Recent news is dominated by the iPhone 6 and iOS 8, but not everything in the Apple universe revolves around its latest releases. I have three burning questions in this week's column that may interest iTunes users regardless of which devices they use. I look at a question about deleting all the apps in an iTunes library, discuss setting up iTunes Match and then deleting all your locally stored music, and look at a way to catch up on old episodes of podcasts.
Should I delete all my apps?
Q: I'm considering deleting all the apps from my iTunes library and removing the huge Mobile Applications folder in my iTunes Media folder. That folder and its contents take up a whopping 22 GB and I can't see the point of having it around. If I want to add an app that I've already purchased, I search for it on the App Store or go to the Purchased tab. I never sync apps through iTunes and I only update apps in iTunes occasionally. As the iTunes Guy, what do you think?
After receiving this question, I checked my Mobile Applications folder — that's where iTunes stores iOS apps — and, at 24 GB, found it was even larger than yours. But there's no way I'm going to delete it.
The main factor to consider here is your Internet bandwidth. I have a pokey 2 Mbps connection (plus a faster satellite connection, but which has a monthly quota), so while you may be able to re-download apps quickly, I can't. If you have so much bandwidth that it's not an issue, then, by all means, save the disk space (especially if you're using a Mac with low-capacity SSD).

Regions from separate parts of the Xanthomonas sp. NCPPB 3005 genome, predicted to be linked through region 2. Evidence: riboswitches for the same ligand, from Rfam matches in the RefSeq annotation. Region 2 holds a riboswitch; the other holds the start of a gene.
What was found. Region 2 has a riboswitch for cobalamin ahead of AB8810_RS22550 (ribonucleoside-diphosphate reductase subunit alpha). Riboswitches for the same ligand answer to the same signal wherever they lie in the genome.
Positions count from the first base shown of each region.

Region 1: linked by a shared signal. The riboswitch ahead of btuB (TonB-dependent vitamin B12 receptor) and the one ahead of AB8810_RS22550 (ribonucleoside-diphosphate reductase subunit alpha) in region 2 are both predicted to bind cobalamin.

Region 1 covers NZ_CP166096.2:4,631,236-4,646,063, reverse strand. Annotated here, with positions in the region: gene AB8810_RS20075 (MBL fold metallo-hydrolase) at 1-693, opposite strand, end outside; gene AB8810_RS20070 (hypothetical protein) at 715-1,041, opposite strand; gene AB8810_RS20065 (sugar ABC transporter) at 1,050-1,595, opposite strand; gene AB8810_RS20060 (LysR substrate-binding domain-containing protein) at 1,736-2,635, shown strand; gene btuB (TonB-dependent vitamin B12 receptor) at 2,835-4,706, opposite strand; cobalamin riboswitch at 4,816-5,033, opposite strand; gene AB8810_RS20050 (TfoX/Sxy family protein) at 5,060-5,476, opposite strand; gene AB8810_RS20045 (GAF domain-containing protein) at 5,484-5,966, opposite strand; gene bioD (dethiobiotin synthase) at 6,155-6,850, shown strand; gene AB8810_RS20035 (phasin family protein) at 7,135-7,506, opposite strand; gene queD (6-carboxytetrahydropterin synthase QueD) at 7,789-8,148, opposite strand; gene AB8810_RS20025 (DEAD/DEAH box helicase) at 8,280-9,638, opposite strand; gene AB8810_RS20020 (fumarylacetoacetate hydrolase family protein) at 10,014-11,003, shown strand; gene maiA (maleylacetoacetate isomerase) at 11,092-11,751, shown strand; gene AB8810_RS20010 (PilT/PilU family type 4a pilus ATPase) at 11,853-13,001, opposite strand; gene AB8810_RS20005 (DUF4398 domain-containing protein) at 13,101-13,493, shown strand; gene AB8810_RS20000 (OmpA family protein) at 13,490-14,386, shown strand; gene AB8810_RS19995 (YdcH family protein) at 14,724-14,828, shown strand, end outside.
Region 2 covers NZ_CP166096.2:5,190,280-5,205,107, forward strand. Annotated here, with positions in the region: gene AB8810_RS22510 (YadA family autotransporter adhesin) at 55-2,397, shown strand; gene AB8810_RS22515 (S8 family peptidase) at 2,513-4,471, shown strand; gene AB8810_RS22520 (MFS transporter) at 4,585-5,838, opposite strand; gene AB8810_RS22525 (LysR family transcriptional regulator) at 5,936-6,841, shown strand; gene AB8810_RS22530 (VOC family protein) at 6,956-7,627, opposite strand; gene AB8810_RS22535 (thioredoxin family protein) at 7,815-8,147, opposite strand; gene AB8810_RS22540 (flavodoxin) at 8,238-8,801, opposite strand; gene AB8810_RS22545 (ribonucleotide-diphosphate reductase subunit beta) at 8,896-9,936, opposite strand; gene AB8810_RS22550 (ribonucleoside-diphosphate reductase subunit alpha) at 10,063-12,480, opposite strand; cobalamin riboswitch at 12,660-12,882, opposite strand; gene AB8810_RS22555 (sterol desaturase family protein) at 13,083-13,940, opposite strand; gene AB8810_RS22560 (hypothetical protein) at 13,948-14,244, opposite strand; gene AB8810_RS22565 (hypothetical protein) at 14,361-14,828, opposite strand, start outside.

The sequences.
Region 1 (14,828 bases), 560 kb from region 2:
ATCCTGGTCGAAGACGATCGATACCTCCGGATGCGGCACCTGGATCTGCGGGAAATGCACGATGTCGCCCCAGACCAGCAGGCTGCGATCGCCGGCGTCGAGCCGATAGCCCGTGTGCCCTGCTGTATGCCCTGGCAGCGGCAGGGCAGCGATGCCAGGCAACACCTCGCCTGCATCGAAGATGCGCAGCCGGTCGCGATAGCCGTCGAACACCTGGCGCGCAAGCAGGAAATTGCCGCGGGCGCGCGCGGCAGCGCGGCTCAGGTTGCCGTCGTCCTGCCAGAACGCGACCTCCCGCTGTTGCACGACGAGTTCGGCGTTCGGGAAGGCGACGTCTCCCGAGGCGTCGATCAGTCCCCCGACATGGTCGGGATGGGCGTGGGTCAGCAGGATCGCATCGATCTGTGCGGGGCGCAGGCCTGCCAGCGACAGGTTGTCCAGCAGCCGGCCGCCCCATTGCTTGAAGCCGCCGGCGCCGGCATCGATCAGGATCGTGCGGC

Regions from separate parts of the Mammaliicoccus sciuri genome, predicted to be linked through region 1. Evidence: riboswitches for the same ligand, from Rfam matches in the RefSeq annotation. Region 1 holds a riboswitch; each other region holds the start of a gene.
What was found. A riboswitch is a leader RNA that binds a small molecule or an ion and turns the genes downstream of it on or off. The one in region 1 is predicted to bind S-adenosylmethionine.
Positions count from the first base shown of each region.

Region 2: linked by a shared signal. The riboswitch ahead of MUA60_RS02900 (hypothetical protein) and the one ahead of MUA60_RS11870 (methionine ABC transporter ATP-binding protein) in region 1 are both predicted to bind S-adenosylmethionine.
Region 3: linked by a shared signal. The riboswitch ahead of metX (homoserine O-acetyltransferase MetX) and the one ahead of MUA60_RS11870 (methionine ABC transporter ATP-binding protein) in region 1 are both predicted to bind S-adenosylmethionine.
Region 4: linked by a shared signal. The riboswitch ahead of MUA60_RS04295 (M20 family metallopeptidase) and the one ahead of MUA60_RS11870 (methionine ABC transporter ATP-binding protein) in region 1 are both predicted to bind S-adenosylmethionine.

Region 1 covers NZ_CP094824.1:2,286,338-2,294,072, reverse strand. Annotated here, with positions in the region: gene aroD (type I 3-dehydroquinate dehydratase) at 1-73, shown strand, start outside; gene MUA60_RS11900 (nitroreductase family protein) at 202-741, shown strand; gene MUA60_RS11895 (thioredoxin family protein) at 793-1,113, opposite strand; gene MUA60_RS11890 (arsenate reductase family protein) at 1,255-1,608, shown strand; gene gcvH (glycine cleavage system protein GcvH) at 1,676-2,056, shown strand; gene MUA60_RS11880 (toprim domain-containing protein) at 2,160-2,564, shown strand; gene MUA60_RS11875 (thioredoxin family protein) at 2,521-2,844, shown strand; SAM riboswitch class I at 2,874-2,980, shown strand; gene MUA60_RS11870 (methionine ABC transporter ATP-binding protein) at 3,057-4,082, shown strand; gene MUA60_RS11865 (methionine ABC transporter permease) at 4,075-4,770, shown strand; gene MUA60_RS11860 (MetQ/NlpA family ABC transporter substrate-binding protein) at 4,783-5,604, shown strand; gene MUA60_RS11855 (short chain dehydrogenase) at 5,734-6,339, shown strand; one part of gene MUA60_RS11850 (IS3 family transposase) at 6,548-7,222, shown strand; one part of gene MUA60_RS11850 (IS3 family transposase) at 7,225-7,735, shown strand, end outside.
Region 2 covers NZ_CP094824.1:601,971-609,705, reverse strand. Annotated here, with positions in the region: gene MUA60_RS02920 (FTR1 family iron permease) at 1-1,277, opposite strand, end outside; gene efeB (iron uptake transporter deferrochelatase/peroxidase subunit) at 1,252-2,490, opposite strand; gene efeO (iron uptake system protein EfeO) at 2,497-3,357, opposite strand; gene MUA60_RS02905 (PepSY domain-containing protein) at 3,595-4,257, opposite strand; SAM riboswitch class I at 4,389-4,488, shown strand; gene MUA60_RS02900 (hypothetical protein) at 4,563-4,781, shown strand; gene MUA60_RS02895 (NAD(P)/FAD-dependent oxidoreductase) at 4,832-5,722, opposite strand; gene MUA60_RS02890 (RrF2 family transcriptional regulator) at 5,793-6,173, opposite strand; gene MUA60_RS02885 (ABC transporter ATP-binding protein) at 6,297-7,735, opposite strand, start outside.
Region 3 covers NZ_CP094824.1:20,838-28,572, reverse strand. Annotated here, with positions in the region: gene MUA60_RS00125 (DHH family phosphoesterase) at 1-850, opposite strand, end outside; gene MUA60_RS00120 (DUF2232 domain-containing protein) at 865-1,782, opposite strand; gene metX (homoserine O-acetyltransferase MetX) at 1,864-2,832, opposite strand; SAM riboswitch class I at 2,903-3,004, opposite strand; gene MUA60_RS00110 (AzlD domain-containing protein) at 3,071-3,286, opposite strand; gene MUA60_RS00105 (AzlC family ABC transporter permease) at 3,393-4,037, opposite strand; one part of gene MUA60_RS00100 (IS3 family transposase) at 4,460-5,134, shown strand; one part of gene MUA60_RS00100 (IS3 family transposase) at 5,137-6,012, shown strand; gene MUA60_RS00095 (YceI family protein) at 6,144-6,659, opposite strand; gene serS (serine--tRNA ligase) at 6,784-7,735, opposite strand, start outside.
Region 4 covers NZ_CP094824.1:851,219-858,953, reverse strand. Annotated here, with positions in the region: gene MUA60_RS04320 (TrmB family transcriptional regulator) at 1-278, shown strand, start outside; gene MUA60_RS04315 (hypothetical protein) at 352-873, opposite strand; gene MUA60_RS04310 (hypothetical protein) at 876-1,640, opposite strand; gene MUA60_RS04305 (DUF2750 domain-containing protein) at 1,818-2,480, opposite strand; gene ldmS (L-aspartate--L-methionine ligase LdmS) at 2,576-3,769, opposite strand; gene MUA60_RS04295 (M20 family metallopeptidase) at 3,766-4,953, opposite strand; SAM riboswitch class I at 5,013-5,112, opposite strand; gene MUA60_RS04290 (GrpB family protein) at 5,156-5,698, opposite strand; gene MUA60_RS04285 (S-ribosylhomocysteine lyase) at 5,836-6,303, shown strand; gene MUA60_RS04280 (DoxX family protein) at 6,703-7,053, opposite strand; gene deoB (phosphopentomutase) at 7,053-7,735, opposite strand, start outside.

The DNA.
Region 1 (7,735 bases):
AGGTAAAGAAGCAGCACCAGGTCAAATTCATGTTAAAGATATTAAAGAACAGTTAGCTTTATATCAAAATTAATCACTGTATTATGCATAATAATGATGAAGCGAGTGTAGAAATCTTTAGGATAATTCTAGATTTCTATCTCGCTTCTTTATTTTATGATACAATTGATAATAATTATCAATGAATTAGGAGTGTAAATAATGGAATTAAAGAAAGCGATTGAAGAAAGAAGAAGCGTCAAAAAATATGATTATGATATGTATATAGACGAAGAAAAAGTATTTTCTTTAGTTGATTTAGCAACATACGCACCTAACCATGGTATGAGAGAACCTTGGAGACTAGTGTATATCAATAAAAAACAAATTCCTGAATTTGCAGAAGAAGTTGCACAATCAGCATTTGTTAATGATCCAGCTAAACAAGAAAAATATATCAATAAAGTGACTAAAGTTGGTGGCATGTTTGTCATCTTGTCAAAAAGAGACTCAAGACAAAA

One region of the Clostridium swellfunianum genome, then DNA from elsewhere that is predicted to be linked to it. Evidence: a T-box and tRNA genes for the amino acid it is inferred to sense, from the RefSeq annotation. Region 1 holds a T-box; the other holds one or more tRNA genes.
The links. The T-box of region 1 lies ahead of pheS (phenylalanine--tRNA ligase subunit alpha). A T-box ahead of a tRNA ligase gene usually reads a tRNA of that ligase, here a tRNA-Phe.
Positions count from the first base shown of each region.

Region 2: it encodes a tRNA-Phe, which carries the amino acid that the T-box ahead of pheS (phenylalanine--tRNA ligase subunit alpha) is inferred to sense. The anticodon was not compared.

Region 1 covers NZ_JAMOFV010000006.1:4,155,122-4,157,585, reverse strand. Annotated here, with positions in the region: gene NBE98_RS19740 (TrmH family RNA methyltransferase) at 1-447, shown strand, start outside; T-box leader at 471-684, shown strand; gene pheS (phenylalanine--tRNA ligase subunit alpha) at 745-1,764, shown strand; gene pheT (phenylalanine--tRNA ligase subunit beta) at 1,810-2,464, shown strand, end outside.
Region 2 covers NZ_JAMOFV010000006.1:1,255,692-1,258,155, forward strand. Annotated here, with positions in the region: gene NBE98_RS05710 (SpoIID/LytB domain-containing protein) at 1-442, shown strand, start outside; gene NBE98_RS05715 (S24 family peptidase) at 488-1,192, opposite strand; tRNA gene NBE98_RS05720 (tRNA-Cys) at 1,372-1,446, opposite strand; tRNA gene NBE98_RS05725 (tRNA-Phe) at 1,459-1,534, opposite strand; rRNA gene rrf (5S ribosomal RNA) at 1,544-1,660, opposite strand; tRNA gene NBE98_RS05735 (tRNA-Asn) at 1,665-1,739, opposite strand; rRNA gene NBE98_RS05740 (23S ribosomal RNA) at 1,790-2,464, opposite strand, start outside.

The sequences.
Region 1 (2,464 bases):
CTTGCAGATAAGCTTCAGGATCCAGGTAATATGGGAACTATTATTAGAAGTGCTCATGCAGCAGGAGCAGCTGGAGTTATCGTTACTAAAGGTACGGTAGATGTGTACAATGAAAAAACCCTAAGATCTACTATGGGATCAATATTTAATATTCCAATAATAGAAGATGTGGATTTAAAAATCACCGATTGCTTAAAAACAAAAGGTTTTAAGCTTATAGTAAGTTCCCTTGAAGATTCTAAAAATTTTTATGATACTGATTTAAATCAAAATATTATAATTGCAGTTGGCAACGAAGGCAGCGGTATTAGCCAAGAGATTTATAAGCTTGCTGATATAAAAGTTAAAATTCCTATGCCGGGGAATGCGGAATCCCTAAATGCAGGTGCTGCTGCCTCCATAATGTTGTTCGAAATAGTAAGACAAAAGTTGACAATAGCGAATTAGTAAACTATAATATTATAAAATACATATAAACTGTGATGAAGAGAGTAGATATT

If your Internet speed is moderate but not outstanding, you should also consider the number of devices you use. I have four iOS devices: an iPhone 5s (soon to be replaced by an iPhone 6), an iPad Air, an iPad mini, and an iPod touch. Downloading one copy of an app in iTunes allows me to sync it to all four devices. Downloading it to all these devices takes time. Most people don't have four iOS devices, but even if you have two, you may want to think carefully about how much time you can save by having apps in iTunes and then syncing.
Finally, there's the out-of-sight-out-of-mind principle. It's easy to obtain apps and delete them from your device because you need the extra space or their features don't currently interest you. If you interact with the App Store only on your iOS device, you might forget these apps entirely. Keep them in iTunes and you have the option to browse and update everything you've ever purchased. An app's particularly beneficial update may compel you to give it a second look.
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